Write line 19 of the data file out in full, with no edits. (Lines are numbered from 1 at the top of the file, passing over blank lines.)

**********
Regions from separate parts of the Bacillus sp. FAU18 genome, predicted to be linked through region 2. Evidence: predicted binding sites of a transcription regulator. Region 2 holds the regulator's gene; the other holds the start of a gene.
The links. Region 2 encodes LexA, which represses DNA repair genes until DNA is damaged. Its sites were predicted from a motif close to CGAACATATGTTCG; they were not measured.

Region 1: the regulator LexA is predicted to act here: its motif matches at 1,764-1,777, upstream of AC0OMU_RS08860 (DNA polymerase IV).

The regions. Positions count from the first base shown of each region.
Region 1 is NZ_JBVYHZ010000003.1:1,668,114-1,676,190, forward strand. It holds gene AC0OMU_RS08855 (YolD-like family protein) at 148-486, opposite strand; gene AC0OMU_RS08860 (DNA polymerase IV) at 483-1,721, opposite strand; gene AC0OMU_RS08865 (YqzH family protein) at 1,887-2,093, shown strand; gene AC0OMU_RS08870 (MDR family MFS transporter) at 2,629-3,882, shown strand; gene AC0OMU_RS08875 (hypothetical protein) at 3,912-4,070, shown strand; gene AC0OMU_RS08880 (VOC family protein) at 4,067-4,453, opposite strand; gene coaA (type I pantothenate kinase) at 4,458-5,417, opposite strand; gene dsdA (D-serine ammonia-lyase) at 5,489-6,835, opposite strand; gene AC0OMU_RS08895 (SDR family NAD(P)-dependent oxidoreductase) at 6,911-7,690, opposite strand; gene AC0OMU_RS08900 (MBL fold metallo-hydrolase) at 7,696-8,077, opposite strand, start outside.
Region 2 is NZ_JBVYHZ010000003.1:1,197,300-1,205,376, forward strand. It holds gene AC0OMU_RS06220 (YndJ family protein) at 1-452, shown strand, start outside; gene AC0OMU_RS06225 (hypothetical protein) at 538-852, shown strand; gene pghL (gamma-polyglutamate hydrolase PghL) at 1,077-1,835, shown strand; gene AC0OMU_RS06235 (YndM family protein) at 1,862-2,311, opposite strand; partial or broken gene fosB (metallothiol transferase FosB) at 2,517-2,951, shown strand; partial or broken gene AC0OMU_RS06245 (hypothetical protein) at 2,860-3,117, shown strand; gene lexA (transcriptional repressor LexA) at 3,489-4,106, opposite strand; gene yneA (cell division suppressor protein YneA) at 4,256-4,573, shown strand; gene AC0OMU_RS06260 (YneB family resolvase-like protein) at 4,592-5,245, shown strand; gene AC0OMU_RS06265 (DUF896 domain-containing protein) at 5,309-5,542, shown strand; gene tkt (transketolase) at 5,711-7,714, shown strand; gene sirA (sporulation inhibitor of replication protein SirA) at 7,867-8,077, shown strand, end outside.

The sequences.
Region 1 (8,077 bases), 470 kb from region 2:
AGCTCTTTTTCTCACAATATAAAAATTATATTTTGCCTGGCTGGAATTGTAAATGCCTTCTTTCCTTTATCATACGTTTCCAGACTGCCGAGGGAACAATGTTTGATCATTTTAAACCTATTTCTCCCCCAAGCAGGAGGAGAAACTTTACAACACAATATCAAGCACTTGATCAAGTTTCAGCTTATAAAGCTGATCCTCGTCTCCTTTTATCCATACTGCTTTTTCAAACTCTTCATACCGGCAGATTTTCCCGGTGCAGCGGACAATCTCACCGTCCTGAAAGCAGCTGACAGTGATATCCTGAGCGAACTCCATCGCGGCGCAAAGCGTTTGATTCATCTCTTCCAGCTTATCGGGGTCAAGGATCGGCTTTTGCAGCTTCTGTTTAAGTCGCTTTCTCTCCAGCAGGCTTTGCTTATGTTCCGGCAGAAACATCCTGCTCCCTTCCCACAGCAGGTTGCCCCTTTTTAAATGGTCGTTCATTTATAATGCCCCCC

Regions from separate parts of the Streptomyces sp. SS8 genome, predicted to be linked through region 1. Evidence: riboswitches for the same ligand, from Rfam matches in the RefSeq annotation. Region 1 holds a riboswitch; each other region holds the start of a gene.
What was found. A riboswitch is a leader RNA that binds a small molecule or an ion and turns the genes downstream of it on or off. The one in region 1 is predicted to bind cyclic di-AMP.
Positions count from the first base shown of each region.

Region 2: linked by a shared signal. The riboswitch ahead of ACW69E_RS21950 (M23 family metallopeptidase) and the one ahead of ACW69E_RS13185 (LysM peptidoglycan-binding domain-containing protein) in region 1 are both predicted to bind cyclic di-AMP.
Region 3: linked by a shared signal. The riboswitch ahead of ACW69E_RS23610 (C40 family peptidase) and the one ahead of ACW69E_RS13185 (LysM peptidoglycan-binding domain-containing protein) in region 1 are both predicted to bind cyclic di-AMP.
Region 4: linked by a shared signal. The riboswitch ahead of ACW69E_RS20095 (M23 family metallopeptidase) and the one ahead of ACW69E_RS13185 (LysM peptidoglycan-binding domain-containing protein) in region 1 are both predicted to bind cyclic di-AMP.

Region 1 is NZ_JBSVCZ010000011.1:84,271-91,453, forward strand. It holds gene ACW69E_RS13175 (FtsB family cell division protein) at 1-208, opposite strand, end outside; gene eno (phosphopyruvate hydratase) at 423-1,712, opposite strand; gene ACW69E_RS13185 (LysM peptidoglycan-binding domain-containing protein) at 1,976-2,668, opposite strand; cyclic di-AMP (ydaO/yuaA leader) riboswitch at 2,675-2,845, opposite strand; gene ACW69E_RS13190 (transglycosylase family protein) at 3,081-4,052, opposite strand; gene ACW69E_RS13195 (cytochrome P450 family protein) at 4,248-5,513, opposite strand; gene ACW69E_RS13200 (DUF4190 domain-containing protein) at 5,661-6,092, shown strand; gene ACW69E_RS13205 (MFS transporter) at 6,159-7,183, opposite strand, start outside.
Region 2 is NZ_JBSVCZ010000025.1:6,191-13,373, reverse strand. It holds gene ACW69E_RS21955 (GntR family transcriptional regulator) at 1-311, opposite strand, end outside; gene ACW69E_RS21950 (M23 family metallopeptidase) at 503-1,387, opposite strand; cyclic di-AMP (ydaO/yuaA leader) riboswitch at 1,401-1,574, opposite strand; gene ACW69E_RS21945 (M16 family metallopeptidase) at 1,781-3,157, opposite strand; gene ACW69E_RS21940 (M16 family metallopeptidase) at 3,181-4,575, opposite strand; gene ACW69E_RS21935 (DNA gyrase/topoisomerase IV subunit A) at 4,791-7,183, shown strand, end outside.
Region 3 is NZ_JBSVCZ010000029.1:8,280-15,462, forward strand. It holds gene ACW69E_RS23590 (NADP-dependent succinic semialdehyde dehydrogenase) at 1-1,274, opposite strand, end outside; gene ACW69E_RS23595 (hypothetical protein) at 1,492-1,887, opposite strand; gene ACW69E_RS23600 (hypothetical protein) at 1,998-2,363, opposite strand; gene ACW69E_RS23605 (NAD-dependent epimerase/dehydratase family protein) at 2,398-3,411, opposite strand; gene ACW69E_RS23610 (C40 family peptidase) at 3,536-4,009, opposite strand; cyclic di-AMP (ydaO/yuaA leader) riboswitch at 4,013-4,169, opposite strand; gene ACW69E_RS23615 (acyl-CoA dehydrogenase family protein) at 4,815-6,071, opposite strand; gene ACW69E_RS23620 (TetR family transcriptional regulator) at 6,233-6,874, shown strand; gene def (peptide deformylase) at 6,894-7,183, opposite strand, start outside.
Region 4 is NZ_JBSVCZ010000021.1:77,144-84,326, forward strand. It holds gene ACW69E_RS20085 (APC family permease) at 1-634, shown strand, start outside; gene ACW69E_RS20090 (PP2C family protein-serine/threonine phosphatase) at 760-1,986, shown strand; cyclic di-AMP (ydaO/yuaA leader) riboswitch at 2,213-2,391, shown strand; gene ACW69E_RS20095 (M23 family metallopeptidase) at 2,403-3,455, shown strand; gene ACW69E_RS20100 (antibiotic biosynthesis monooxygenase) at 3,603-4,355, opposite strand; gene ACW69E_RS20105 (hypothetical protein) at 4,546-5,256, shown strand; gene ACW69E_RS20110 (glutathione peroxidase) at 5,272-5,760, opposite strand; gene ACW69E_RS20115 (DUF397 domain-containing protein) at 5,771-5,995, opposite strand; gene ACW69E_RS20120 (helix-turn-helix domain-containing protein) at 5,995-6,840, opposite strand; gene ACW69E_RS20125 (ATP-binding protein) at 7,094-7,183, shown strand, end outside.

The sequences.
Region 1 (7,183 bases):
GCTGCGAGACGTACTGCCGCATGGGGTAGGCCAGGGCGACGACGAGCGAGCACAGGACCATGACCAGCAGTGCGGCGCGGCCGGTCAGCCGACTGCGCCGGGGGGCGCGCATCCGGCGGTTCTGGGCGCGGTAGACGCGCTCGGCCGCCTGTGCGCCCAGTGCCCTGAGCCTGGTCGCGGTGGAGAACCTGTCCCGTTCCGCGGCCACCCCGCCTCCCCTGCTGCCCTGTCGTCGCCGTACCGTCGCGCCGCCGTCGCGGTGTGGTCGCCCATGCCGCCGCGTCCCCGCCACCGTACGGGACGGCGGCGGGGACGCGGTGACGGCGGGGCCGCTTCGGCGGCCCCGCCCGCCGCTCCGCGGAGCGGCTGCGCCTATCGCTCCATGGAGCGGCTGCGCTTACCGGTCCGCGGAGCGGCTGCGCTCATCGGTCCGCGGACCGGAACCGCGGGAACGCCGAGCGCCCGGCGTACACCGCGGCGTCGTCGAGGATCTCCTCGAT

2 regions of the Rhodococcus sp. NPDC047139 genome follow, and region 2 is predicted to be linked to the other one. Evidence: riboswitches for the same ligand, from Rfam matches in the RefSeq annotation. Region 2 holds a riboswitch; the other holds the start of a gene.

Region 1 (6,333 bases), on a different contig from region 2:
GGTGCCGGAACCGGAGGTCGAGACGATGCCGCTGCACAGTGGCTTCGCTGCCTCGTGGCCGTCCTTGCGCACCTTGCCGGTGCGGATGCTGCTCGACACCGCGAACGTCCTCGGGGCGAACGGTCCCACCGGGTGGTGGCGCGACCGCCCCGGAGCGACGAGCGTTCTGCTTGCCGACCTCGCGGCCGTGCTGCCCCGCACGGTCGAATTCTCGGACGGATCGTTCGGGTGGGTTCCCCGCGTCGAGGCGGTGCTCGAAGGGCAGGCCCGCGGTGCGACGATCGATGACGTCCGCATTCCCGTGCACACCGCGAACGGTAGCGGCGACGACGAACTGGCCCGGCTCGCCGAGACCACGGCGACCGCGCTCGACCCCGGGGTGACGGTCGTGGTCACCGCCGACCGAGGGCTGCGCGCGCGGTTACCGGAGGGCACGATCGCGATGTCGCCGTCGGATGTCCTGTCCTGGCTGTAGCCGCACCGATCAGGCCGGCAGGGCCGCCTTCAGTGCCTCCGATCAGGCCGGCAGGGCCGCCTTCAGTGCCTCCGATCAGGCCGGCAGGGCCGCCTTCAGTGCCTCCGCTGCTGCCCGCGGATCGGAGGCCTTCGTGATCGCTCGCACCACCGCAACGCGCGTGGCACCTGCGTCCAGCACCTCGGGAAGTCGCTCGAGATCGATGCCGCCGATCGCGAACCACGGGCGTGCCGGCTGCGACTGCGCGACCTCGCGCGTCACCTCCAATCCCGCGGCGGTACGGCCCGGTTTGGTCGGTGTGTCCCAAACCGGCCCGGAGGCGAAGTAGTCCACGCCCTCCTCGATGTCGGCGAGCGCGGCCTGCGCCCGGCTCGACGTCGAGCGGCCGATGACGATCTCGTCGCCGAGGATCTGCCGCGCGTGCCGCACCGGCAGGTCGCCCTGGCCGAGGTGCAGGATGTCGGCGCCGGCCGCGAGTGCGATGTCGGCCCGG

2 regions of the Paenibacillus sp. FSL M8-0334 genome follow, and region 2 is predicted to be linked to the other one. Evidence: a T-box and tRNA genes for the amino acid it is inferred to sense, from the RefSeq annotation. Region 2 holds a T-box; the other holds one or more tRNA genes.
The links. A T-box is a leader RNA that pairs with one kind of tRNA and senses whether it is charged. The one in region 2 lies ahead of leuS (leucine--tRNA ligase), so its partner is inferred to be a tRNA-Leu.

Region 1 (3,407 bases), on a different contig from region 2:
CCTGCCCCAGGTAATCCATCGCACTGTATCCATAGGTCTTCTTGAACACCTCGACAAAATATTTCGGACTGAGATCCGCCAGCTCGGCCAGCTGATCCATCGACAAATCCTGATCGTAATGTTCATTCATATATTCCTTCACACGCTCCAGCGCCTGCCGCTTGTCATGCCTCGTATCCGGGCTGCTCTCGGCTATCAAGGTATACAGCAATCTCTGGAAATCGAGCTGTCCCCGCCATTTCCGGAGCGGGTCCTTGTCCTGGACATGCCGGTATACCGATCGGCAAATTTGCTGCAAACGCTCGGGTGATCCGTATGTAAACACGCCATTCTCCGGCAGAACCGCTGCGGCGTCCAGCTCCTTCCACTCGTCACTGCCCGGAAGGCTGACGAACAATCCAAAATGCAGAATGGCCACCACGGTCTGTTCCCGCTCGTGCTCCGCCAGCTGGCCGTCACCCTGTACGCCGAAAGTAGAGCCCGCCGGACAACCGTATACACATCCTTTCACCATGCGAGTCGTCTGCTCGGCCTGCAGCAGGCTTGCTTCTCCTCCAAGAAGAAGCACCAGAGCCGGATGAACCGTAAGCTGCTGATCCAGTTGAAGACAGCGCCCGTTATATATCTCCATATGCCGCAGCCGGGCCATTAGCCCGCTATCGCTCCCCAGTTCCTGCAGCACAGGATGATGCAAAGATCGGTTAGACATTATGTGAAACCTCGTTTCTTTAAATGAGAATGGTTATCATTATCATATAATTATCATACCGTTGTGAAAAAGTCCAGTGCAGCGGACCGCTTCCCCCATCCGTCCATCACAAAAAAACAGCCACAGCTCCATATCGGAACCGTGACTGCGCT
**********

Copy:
Region 4 is NZ_JBSVCZ010000021.1:77,144-84,326, forward strand. It holds gene ACW69E_RS20085 (APC family permease) at 1-634, shown strand, start outside; gene ACW69E_RS20090 (PP2C family protein-serine/threonine phosphatase) at 760-1,986, shown strand; cyclic di-AMP (ydaO/yuaA leader) riboswitch at 2,213-2,391, shown strand; gene ACW69E_RS20095 (M23 family metallopeptidase) at 2,403-3,455, shown strand; gene ACW69E_RS20100 (antibiotic biosynthesis monooxygenase) at 3,603-4,355, opposite strand; gene ACW69E_RS20105 (hypothetical protein) at 4,546-5,256, shown strand; gene ACW69E_RS20110 (glutathione peroxidase) at 5,272-5,760, opposite strand; gene ACW69E_RS20115 (DUF397 domain-containing protein) at 5,771-5,995, opposite strand; gene ACW69E_RS20120 (helix-turn-helix domain-containing protein) at 5,995-6,840, opposite strand; gene ACW69E_RS20125 (ATP-binding protein) at 7,094-7,183, shown strand, end outside.